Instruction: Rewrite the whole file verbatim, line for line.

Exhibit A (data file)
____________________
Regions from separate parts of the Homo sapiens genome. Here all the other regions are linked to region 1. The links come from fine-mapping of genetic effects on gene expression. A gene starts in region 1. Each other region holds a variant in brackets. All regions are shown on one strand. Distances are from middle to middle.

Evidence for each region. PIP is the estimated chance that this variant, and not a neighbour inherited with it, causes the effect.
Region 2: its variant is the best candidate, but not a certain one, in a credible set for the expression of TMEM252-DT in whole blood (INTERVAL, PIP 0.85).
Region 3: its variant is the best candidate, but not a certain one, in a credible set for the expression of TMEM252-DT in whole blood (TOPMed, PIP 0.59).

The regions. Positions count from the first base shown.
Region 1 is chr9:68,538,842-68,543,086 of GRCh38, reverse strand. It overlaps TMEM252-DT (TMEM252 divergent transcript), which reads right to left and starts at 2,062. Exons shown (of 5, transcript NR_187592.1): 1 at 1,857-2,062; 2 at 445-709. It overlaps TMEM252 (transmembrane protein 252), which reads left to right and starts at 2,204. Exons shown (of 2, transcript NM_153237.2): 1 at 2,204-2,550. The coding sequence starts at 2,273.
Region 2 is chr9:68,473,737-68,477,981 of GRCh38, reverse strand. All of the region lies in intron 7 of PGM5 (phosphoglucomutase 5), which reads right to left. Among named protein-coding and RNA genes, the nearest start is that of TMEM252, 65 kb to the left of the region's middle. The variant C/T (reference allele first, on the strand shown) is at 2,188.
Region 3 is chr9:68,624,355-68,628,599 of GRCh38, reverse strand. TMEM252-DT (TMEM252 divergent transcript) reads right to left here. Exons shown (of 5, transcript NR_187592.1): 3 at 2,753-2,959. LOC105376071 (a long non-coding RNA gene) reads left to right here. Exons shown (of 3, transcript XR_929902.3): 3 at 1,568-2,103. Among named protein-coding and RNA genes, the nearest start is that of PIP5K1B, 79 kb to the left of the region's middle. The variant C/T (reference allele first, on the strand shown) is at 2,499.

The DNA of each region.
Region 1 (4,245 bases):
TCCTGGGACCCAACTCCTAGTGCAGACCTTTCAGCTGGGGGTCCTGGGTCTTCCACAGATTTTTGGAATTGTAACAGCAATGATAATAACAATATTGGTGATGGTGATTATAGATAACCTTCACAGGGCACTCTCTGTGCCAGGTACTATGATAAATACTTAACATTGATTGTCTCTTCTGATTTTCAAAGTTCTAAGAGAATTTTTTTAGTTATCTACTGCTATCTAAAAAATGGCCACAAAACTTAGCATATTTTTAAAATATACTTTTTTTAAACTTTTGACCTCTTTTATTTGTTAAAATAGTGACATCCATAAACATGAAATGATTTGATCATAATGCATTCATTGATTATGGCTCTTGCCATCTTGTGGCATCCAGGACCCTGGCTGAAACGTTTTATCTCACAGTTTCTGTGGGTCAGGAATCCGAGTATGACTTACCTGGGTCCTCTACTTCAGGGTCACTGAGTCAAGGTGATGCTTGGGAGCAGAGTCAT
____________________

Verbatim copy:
Regions from separate parts of the Homo sapiens genome. Here all the other regions are linked to region 1. The links come from fine-mapping of genetic effects on gene expression. A gene starts in region 1. Each other region holds a variant in brackets. All regions are shown on one strand. Distances are from middle to middle.

Evidence for each region. PIP is the estimated chance that this variant, and not a neighbour inherited with it, causes the effect.
Region 2: its variant is the best candidate, but not a certain one, in a credible set for the expression of TMEM252-DT in whole blood (INTERVAL, PIP 0.85).
Region 3: its variant is the best candidate, but not a certain one, in a credible set for the expression of TMEM252-DT in whole blood (TOPMed, PIP 0.59).

The regions. Positions count from the first base shown.
Region 1 is chr9:68,538,842-68,543,086 of GRCh38, reverse strand. It overlaps TMEM252-DT (TMEM252 divergent transcript), which reads right to left and starts at 2,062. Exons shown (of 5, transcript NR_187592.1): 1 at 1,857-2,062; 2 at 445-709. It overlaps TMEM252 (transmembrane protein 252), which reads left to right and starts at 2,204. Exons shown (of 2, transcript NM_153237.2): 1 at 2,204-2,550. The coding sequence starts at 2,273.
Region 2 is chr9:68,473,737-68,477,981 of GRCh38, reverse strand. All of the region lies in intron 7 of PGM5 (phosphoglucomutase 5), which reads right to left. Among named protein-coding and RNA genes, the nearest start is that of TMEM252, 65 kb to the left of the region's middle. The variant C/T (reference allele first, on the strand shown) is at 2,188.
Region 3 is chr9:68,624,355-68,628,599 of GRCh38, reverse strand. TMEM252-DT (TMEM252 divergent transcript) reads right to left here. Exons shown (of 5, transcript NR_187592.1): 3 at 2,753-2,959. LOC105376071 (a long non-coding RNA gene) reads left to right here. Exons shown (of 3, transcript XR_929902.3): 3 at 1,568-2,103. Among named protein-coding and RNA genes, the nearest start is that of PIP5K1B, 79 kb to the left of the region's middle. The variant C/T (reference allele first, on the strand shown) is at 2,499.

The DNA of each region.
Region 1 (4,245 bases):
TCCTGGGACCCAACTCCTAGTGCAGACCTTTCAGCTGGGGGTCCTGGGTCTTCCACAGATTTTTGGAATTGTAACAGCAATGATAATAACAATATTGGTGATGGTGATTATAGATAACCTTCACAGGGCACTCTCTGTGCCAGGTACTATGATAAATACTTAACATTGATTGTCTCTTCTGATTTTCAAAGTTCTAAGAGAATTTTTTTAGTTATCTACTGCTATCTAAAAAATGGCCACAAAACTTAGCATATTTTTAAAATATACTTTTTTTAAACTTTTGACCTCTTTTATTTGTTAAAATAGTGACATCCATAAACATGAAATGATTTGATCATAATGCATTCATTGATTATGGCTCTTGCCATCTTGTGGCATCCAGGACCCTGGCTGAAACGTTTTATCTCACAGTTTCTGTGGGTCAGGAATCCGAGTATGACTTACCTGGGTCCTCTACTTCAGGGTCACTGAGTCAAGGTGATGCTTGGGAGCAGAGTCAT